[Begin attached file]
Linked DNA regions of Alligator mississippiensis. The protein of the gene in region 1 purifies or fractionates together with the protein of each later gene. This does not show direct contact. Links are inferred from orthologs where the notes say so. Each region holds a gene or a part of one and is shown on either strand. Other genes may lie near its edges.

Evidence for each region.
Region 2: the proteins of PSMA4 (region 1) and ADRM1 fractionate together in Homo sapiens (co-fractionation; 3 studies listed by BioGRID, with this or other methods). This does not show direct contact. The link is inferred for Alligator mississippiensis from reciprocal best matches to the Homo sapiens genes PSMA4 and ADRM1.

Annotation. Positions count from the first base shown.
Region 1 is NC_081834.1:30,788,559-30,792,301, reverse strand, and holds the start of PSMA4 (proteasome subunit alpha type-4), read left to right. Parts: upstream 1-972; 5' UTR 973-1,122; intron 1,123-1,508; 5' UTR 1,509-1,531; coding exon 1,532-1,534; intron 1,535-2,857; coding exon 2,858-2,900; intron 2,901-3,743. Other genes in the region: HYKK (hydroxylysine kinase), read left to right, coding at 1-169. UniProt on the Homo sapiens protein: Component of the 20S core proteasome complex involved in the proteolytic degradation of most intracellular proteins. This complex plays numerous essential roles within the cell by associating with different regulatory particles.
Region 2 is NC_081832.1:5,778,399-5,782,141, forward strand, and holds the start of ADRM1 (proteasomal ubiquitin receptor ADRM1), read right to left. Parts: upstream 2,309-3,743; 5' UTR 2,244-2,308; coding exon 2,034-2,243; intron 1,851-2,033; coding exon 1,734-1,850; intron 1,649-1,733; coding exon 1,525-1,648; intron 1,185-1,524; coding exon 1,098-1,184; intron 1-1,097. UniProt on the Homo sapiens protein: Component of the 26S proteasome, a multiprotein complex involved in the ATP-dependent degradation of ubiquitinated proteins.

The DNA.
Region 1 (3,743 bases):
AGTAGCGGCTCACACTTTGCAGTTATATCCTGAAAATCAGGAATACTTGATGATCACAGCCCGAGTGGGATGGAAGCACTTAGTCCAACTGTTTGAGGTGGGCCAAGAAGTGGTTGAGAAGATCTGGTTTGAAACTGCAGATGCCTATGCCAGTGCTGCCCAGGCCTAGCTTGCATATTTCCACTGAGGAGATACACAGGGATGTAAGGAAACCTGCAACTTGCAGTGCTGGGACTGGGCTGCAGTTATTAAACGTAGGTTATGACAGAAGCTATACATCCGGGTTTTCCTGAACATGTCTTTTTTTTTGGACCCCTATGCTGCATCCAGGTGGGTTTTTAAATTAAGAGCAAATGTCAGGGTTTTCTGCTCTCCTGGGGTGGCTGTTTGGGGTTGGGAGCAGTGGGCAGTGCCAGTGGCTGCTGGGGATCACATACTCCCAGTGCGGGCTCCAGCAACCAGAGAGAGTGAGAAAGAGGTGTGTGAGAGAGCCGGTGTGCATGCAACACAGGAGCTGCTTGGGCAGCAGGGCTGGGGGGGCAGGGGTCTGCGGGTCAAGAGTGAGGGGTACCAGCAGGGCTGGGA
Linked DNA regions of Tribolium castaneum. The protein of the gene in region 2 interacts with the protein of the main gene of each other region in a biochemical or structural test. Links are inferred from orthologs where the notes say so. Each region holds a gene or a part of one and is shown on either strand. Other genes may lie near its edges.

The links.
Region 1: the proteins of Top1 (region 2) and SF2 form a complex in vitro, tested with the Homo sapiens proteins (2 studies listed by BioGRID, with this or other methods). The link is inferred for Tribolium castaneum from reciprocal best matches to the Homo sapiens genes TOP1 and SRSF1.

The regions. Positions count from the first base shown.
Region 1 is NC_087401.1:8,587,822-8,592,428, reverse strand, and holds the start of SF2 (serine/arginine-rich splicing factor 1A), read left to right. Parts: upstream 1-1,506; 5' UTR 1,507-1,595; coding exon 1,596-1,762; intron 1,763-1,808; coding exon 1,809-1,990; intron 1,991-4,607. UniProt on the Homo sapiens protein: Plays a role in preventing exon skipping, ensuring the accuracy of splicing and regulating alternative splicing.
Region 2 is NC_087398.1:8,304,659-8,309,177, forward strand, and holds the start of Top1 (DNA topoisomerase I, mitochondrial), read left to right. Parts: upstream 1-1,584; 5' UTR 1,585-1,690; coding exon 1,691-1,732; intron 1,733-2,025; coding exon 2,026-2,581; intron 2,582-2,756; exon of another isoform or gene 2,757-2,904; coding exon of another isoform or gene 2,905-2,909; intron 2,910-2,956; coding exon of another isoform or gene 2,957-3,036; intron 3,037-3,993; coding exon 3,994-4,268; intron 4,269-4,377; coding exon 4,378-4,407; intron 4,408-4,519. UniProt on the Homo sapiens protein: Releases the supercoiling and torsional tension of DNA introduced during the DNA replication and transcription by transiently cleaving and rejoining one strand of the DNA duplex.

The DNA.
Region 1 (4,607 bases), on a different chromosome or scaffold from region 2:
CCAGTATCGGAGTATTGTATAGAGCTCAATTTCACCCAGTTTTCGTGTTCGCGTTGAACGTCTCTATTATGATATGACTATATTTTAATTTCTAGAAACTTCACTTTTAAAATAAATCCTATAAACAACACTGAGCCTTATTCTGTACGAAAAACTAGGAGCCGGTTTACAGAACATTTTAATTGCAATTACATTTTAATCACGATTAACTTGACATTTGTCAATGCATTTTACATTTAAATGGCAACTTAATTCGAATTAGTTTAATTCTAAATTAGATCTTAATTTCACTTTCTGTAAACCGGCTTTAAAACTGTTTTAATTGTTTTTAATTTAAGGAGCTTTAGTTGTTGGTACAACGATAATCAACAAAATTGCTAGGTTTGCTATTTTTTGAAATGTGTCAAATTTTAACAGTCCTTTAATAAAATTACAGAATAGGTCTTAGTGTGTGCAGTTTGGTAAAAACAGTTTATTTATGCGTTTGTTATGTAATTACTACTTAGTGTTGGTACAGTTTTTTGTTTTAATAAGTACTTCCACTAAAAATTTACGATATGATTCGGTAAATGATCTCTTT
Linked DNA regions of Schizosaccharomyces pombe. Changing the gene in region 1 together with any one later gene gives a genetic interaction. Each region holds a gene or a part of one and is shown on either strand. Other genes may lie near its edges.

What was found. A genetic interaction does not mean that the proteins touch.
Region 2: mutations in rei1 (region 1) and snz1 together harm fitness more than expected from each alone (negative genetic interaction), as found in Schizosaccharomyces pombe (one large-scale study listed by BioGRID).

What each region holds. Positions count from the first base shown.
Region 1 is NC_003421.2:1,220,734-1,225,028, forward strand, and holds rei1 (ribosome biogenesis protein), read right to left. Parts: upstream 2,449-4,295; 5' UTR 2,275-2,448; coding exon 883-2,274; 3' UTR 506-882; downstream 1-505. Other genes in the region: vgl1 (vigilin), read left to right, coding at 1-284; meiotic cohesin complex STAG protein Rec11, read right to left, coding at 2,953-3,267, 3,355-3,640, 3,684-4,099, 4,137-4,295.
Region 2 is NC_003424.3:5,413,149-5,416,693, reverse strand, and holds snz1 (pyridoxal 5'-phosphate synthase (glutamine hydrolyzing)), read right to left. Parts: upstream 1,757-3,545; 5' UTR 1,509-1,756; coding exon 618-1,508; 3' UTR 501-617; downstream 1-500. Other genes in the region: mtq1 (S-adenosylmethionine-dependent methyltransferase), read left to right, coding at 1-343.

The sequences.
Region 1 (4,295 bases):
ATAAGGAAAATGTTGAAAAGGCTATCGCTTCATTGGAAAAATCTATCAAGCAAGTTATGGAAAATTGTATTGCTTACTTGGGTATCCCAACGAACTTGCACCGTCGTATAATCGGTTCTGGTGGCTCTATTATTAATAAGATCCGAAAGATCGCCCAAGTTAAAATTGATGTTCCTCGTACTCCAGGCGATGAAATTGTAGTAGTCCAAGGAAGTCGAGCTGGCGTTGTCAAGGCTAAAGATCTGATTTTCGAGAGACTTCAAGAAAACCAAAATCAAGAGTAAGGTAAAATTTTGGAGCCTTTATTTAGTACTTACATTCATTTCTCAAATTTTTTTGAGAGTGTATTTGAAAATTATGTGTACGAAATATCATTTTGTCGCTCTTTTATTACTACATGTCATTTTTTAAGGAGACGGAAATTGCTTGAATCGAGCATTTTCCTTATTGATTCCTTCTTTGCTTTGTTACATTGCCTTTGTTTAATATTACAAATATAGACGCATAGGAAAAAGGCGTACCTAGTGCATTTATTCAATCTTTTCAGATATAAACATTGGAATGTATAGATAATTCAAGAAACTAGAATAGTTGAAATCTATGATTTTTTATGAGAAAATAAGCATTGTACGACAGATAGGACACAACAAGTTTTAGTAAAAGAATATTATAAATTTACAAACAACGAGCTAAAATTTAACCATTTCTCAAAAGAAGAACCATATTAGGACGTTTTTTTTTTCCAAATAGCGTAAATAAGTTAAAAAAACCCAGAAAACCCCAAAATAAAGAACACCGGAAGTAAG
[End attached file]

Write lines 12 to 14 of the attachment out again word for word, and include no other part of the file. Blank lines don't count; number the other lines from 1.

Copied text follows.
Region 1: the proteins of Top1 (region 2) and SF2 form a complex in vitro, tested with the Homo sapiens proteins (2 studies listed by BioGRID, with this or other methods). The link is inferred for Tribolium castaneum from reciprocal best matches to the Homo sapiens genes TOP1 and SRSF1.

The regions. Positions count from the first base shown.
Region 1 is NC_087401.1:8,587,822-8,592,428, reverse strand, and holds the start of SF2 (serine/arginine-rich splicing factor 1A), read left to right. Parts: upstream 1-1,506; 5' UTR 1,507-1,595; coding exon 1,596-1,762; intron 1,763-1,808; coding exon 1,809-1,990; intron 1,991-4,607. UniProt on the Homo sapiens protein: Plays a role in preventing exon skipping, ensuring the accuracy of splicing and regulating alternative splicing.